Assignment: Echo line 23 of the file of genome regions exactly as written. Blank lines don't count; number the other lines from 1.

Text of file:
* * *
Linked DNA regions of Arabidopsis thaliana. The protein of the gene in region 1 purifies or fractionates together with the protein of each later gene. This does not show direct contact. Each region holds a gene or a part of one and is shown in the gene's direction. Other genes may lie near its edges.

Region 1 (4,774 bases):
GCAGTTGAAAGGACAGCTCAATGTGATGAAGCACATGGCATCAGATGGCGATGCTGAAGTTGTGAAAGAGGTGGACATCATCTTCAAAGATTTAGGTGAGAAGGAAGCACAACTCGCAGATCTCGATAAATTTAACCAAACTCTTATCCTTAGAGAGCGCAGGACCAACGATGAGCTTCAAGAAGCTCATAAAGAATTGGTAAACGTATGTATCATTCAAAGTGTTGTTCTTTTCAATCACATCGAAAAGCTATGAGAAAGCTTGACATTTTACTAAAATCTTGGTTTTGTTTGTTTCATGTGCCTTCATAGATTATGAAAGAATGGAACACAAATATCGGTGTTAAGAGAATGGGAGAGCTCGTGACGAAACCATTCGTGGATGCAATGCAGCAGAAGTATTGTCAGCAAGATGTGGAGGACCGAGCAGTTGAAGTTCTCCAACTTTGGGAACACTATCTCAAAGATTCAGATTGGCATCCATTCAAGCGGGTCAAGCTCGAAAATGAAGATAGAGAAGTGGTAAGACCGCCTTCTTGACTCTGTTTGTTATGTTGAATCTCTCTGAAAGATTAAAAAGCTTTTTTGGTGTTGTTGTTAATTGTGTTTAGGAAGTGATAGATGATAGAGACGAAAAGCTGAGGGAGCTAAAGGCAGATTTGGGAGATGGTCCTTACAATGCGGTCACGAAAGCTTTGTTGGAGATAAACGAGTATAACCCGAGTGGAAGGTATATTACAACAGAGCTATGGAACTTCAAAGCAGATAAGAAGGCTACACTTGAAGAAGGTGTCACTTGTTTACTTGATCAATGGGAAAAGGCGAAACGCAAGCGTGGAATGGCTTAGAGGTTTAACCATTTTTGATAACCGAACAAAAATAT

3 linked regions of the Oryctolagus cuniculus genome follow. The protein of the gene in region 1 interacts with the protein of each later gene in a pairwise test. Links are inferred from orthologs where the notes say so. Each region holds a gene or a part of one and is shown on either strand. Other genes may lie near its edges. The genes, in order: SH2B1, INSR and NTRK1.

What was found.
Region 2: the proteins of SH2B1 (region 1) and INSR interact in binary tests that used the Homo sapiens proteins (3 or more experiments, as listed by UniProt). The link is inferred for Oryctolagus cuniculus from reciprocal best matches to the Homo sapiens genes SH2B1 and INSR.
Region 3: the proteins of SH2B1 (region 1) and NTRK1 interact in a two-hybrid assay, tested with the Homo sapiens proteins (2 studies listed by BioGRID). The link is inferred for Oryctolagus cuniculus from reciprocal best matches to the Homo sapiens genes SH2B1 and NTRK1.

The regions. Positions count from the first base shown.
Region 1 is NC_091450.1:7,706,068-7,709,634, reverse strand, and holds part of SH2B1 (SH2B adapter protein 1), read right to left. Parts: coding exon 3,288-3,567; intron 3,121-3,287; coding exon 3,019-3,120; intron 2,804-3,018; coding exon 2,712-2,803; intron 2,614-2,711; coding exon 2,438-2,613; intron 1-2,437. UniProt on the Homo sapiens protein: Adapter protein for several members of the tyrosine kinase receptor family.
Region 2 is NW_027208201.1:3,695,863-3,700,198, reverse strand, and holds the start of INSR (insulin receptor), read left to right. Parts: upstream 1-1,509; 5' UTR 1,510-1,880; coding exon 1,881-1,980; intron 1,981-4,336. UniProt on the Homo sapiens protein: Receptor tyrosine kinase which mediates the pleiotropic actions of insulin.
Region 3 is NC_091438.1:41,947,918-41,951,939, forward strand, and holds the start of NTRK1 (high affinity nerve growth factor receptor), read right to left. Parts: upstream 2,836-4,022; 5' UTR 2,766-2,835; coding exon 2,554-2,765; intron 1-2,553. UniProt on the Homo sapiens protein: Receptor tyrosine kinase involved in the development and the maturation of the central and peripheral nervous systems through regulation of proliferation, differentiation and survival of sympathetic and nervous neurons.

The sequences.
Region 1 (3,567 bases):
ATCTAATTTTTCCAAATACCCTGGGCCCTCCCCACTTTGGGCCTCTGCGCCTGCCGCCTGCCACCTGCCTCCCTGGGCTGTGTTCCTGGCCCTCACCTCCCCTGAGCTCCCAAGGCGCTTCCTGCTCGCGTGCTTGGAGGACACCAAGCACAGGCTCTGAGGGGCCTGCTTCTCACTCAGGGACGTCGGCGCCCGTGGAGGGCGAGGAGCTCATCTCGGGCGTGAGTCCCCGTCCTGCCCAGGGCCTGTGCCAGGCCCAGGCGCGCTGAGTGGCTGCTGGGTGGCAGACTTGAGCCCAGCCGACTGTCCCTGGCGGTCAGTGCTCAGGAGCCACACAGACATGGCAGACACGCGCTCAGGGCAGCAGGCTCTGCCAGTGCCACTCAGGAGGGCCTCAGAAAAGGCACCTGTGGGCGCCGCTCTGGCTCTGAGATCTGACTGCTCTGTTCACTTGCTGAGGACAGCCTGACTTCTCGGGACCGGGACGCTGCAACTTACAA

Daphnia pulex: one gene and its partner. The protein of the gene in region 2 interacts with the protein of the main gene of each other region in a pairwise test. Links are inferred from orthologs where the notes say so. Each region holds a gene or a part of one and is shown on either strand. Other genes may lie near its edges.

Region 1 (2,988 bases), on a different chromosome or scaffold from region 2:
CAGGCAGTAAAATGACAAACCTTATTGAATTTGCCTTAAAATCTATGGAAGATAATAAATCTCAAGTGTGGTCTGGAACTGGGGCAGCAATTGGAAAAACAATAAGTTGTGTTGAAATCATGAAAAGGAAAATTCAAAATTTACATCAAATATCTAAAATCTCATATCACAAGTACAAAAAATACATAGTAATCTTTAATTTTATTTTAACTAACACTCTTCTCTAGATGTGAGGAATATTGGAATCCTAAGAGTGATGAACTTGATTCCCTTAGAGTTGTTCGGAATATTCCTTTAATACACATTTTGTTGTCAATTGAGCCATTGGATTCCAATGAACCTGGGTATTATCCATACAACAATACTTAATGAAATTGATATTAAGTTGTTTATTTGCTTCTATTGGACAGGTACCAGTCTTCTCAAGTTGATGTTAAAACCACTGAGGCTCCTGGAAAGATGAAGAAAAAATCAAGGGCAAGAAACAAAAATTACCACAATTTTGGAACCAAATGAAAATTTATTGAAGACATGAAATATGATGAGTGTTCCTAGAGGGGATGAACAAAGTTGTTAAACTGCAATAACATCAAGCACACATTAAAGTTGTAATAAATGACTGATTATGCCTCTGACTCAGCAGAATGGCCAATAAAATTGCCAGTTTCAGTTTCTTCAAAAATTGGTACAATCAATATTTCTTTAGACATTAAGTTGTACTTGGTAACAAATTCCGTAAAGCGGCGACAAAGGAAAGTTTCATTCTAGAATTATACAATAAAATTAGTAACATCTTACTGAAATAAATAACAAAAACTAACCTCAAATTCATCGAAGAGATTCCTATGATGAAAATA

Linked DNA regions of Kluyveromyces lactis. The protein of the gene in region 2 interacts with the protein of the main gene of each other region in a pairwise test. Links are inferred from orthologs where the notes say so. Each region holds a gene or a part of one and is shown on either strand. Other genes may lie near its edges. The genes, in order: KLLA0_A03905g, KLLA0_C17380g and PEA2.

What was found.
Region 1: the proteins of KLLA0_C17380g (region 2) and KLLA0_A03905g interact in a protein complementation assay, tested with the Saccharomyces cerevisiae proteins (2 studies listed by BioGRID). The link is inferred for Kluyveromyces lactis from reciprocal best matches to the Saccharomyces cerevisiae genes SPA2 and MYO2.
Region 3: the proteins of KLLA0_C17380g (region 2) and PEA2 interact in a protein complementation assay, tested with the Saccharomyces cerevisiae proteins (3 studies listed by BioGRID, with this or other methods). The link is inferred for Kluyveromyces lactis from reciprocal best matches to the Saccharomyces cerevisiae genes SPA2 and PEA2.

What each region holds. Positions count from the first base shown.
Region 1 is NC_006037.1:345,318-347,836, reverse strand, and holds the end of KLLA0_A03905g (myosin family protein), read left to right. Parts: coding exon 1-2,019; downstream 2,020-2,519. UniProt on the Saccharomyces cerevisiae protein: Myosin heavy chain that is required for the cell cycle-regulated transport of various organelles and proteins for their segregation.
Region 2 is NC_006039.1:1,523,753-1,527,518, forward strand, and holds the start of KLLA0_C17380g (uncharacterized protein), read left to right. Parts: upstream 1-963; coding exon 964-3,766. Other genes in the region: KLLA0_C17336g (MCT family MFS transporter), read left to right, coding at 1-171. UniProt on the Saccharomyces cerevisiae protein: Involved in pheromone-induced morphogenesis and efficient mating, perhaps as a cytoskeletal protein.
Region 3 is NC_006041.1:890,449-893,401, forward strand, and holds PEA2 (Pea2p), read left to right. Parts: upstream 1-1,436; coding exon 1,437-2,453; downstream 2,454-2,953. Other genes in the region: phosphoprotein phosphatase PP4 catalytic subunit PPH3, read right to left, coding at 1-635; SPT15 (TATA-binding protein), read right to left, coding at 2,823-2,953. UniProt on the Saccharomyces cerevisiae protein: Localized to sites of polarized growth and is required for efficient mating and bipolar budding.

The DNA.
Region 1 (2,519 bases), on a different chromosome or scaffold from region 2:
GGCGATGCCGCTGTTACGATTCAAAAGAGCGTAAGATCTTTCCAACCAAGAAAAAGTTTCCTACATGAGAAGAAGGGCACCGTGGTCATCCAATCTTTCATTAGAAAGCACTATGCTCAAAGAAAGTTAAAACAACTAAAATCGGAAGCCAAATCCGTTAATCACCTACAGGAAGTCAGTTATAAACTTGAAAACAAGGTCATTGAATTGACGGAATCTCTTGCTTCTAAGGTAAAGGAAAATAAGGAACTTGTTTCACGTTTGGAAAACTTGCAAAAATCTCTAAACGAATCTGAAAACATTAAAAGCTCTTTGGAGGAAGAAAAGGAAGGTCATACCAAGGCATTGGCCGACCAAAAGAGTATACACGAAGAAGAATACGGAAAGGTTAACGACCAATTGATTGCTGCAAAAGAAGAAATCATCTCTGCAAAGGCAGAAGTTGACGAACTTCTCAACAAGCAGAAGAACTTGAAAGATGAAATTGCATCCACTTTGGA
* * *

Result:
Region 1 is NC_006037.1:345,318-347,836, reverse strand, and holds the end of KLLA0_A03905g (myosin family protein), read left to right. Parts: coding exon 1-2,019; downstream 2,020-2,519. UniProt on the Saccharomyces cerevisiae protein: Myosin heavy chain that is required for the cell cycle-regulated transport of various organelles and proteins for their segregation.